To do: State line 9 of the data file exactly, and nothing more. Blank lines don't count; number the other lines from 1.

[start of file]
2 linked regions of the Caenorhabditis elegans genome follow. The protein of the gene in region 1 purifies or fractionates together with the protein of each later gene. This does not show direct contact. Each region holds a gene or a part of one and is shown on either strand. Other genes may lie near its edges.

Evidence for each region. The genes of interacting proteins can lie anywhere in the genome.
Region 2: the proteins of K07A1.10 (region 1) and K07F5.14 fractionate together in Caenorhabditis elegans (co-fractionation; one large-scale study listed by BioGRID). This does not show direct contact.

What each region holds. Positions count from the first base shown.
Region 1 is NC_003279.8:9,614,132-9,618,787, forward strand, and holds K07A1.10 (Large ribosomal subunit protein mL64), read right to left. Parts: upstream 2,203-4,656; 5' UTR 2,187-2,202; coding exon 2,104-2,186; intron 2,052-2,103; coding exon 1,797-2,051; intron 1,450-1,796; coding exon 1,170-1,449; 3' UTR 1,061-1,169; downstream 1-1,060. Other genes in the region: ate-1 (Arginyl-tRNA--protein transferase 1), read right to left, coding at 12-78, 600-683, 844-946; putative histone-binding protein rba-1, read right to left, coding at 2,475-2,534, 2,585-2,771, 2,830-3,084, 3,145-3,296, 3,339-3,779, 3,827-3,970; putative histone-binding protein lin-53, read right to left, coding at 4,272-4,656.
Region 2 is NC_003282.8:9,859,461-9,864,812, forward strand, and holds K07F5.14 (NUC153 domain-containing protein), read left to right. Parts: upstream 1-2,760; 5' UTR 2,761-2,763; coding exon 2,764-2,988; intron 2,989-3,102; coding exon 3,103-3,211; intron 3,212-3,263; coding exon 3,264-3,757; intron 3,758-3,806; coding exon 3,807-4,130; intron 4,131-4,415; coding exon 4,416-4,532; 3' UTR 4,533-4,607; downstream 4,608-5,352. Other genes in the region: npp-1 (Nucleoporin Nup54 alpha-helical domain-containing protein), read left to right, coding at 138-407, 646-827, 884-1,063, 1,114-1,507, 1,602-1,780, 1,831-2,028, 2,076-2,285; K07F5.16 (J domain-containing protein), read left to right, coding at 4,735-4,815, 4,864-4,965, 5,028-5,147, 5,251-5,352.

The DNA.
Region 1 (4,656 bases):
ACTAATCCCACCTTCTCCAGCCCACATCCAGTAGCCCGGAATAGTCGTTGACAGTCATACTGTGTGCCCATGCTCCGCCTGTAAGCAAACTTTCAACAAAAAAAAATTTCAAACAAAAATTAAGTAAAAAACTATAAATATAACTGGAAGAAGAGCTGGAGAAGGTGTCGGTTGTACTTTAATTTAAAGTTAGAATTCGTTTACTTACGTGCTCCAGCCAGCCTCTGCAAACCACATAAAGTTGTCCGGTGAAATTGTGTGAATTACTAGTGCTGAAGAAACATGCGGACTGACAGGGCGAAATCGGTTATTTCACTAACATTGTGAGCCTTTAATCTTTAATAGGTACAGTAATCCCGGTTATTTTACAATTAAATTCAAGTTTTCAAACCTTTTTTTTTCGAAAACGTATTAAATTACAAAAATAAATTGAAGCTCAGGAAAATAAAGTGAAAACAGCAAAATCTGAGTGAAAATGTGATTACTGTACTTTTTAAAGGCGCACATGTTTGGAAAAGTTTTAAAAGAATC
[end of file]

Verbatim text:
ACTAATCCCACCTTCTCCAGCCCACATCCAGTAGCCCGGAATAGTCGTTGACAGTCATACTGTGTGCCCATGCTCCGCCTGTAAGCAAACTTTCAACAAAAAAAAATTTCAAACAAAAATTAAGTAAAAAACTATAAATATAACTGGAAGAAGAGCTGGAGAAGGTGTCGGTTGTACTTTAATTTAAAGTTAGAATTCGTTTACTTACGTGCTCCAGCCAGCCTCTGCAAACCACATAAAGTTGTCCGGTGAAATTGTGTGAATTACTAGTGCTGAAGAAACATGCGGACTGACAGGGCGAAATCGGTTATTTCACTAACATTGTGAGCCTTTAATCTTTAATAGGTACAGTAATCCCGGTTATTTTACAATTAAATTCAAGTTTTCAAACCTTTTTTTTTCGAAAACGTATTAAATTACAAAAATAAATTGAAGCTCAGGAAAATAAAGTGAAAACAGCAAAATCTGAGTGAAAATGTGATTACTGTACTTTTTAAAGGCGCACATGTTTGGAAAAGTTTTAAAAGAATC